Putin will attempt to divert attention from Russia’s attack on Ukraine in Kerch Strait, Polyakov says

Ukrainian Navy Press Service, Sunday, Nov. 25, 2018, two Ukrainian forces navy ships are seen near Crimea 

Crimea, Op-ed, Russian Aggression

What happened on November 25 in the Kerch Strait is an obvious act of military aggression, and this fact is clear even to Russians. The international community’s response to Russia’s aggression has been unequivocal, and Putin has found himself unable to convince anyone outside of Russia otherwise. The Kremlin may resort, therefore, to new provocations in order to divert attention from the clash in the Sea of ​​Azov. This was the opinion expressed in an interview with Krym.Realii of Leonid Polyakov, the former Deputy Minister of Defense of Ukraine, Chairman of the Expert Council of the Center for Army Research, Conversion and Disarmament (CIAKR).

“Of course, the Russian government usually starts blaming the victim for its own actions, here, Ukraine. However, in this case, Russia was faced with a somewhat unusual situation. The fact is that outside the Russian information space, the Kremlin is unable to paint Russia’s position in a positive light. No member of the international community has put forward a single argument in defense of Russia. Even Moscow’s agents of influence are mainly engaged in questioning the actions of Ukraine, but they have not defended the Russian position. Kremlin commentators are also trying to avoid discussing Russia’s actions. And therefore I am sure that Moscow will try as soon as possible to switch attention to something else,” Polyakov believes.

Leonid Polyakov puts forward several hypotheses as to possible diversionary actions the Kremlin may undertake.

“Coming up in Istanbul is a meeting of the Ecumenical Patriarchate and it’s expected that major decisions will be made there regarding the process of autocephaly of the Ukrainian Orthodox Church. It’s likely that opposition from pro-Moscow clerics and their associated FSB agents will intensify. Whether this aggravation will occur now or in the future is unknown, but it will probably happen sooner or later. In any case, such an aggravation will be only one of the elements of Russia’s overall efforts to destabilize Ukraine on the eve of 2019 elections, efforts which will be carried out in one manner or another. Frankly, these efforts are already under way. The only question is, what pressure tactics will occur in the near term, and which will come later,” the military analyst said confidently.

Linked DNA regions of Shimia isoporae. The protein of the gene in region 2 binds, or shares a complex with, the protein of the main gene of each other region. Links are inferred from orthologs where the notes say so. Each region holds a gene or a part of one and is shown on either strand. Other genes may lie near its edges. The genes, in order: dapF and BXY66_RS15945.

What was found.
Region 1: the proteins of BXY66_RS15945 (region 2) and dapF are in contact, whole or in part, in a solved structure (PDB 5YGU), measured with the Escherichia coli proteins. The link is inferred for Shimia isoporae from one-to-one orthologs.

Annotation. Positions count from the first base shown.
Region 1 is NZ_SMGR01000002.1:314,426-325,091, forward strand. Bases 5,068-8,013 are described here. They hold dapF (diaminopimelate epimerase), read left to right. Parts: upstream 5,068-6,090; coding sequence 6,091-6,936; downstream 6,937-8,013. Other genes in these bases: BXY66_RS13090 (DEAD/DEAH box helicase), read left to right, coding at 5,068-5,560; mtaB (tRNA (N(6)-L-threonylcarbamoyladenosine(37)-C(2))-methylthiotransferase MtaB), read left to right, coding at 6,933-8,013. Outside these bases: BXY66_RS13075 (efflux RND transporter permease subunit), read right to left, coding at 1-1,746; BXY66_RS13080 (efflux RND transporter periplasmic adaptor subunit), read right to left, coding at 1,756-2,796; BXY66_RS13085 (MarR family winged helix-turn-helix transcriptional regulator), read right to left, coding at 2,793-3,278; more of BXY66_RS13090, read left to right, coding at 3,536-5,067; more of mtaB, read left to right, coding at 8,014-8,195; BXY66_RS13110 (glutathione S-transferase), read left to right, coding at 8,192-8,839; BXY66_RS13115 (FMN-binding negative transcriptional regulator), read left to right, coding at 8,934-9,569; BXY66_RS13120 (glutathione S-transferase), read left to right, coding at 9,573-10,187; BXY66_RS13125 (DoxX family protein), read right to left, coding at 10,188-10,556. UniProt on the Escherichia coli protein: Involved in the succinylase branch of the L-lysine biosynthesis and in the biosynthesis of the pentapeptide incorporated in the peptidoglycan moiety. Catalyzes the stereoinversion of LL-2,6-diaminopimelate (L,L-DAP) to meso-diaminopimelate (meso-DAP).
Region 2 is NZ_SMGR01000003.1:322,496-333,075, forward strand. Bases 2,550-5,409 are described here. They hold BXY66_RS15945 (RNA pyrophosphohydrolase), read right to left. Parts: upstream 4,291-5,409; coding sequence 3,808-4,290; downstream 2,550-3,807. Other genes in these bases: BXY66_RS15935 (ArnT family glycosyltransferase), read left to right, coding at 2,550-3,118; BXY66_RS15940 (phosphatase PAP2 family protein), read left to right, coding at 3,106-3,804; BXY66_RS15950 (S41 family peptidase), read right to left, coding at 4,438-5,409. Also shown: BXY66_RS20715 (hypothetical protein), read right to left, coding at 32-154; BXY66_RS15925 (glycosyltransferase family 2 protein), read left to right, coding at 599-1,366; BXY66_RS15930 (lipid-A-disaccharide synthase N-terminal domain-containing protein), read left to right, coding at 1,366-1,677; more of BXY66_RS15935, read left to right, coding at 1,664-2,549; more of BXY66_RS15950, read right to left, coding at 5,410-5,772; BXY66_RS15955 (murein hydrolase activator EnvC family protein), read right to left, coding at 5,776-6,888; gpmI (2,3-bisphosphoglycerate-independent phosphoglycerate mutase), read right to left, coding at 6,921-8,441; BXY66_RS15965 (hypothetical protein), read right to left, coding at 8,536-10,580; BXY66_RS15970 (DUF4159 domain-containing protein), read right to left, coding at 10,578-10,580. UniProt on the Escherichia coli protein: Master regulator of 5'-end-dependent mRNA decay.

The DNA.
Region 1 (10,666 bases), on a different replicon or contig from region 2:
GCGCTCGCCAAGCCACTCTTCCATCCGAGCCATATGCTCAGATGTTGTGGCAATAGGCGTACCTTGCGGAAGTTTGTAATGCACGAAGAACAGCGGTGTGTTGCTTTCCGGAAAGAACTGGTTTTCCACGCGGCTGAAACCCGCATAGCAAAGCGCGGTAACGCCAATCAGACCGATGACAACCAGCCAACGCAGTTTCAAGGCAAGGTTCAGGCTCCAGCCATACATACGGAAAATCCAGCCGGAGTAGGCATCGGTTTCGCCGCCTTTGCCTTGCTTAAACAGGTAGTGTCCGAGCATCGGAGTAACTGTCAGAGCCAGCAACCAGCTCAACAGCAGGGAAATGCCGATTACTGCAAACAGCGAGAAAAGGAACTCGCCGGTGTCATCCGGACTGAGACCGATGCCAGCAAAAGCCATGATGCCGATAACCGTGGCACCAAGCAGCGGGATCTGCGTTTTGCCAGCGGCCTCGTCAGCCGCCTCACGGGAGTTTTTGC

The second potential area of destabilization, according to Leonid Polyakov, may be an escalation in Donbas, the industrial region of Eastern Ukraine bordering with Russia that Russia-backed forces have occupied and declared “separatist republics” since 2014.

“If this happens, it can occur along with other measures. The FSB loves to combine tactics. It’s a feature they inherited from the KGB. It’s worth noting that Putin won’t necessarily do something connected with Ukraine. It may be something in Syria, because there’s money there, in Africa (money and diamonds), in the Arctic, etc. What’s being prepared for Ukraine, we can only guess, but we must be ready for anything. It is important not to forget about Transnistria. Also, experience has shown that the presence of agents of Moscow in radical circles in Poland and Hungary have already tried to conduct provocations in Ukraine. In short, there may be many options for destabilization in order to divert our attention, including even in Belarus,” argues Polyakov.